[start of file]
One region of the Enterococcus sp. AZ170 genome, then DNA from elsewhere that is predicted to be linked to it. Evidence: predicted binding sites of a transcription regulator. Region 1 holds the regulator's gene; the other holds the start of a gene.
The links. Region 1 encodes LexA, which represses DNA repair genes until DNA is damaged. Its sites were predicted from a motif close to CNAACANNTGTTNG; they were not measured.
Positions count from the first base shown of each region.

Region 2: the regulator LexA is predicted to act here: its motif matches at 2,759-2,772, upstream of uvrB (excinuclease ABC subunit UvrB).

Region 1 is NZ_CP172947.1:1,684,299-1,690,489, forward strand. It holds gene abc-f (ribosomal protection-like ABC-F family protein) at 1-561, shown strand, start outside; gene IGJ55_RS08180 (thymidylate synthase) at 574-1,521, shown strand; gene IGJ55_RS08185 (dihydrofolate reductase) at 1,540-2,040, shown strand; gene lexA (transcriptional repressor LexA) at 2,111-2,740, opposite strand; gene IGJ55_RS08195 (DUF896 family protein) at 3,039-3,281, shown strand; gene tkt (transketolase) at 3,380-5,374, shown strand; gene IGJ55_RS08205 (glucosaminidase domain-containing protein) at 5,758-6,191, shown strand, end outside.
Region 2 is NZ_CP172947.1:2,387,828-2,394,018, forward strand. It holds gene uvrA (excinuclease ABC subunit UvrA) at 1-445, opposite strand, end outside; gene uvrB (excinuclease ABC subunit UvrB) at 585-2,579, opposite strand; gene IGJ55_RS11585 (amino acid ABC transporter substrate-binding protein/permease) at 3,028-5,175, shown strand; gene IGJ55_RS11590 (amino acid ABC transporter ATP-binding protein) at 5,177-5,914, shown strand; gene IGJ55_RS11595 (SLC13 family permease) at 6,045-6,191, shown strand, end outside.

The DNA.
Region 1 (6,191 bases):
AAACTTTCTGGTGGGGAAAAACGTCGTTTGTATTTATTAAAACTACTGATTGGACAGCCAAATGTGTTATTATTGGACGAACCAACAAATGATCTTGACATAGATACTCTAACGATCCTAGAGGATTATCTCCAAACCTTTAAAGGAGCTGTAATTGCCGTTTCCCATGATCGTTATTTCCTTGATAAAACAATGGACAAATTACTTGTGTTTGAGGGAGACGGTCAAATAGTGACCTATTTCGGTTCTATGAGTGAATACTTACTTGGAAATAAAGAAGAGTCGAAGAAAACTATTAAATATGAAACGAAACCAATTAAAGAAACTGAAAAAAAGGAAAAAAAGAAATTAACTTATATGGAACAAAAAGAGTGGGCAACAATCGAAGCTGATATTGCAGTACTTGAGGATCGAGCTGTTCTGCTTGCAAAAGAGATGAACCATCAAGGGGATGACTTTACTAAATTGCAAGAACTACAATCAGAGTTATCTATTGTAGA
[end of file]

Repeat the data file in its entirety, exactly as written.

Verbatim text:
One region of the Enterococcus sp. AZ170 genome, then DNA from elsewhere that is predicted to be linked to it. Evidence: predicted binding sites of a transcription regulator. Region 1 holds the regulator's gene; the other holds the start of a gene.
The links. Region 1 encodes LexA, which represses DNA repair genes until DNA is damaged. Its sites were predicted from a motif close to CNAACANNTGTTNG; they were not measured.
Positions count from the first base shown of each region.

Region 2: the regulator LexA is predicted to act here: its motif matches at 2,759-2,772, upstream of uvrB (excinuclease ABC subunit UvrB).

Region 1 is NZ_CP172947.1:1,684,299-1,690,489, forward strand. It holds gene abc-f (ribosomal protection-like ABC-F family protein) at 1-561, shown strand, start outside; gene IGJ55_RS08180 (thymidylate synthase) at 574-1,521, shown strand; gene IGJ55_RS08185 (dihydrofolate reductase) at 1,540-2,040, shown strand; gene lexA (transcriptional repressor LexA) at 2,111-2,740, opposite strand; gene IGJ55_RS08195 (DUF896 family protein) at 3,039-3,281, shown strand; gene tkt (transketolase) at 3,380-5,374, shown strand; gene IGJ55_RS08205 (glucosaminidase domain-containing protein) at 5,758-6,191, shown strand, end outside.
Region 2 is NZ_CP172947.1:2,387,828-2,394,018, forward strand. It holds gene uvrA (excinuclease ABC subunit UvrA) at 1-445, opposite strand, end outside; gene uvrB (excinuclease ABC subunit UvrB) at 585-2,579, opposite strand; gene IGJ55_RS11585 (amino acid ABC transporter substrate-binding protein/permease) at 3,028-5,175, shown strand; gene IGJ55_RS11590 (amino acid ABC transporter ATP-binding protein) at 5,177-5,914, shown strand; gene IGJ55_RS11595 (SLC13 family permease) at 6,045-6,191, shown strand, end outside.

The DNA.
Region 1 (6,191 bases):
AAACTTTCTGGTGGGGAAAAACGTCGTTTGTATTTATTAAAACTACTGATTGGACAGCCAAATGTGTTATTATTGGACGAACCAACAAATGATCTTGACATAGATACTCTAACGATCCTAGAGGATTATCTCCAAACCTTTAAAGGAGCTGTAATTGCCGTTTCCCATGATCGTTATTTCCTTGATAAAACAATGGACAAATTACTTGTGTTTGAGGGAGACGGTCAAATAGTGACCTATTTCGGTTCTATGAGTGAATACTTACTTGGAAATAAAGAAGAGTCGAAGAAAACTATTAAATATGAAACGAAACCAATTAAAGAAACTGAAAAAAAGGAAAAAAAGAAATTAACTTATATGGAACAAAAAGAGTGGGCAACAATCGAAGCTGATATTGCAGTACTTGAGGATCGAGCTGTTCTGCTTGCAAAAGAGATGAACCATCAAGGGGATGACTTTACTAAATTGCAAGAACTACAATCAGAGTTATCTATTGTAGA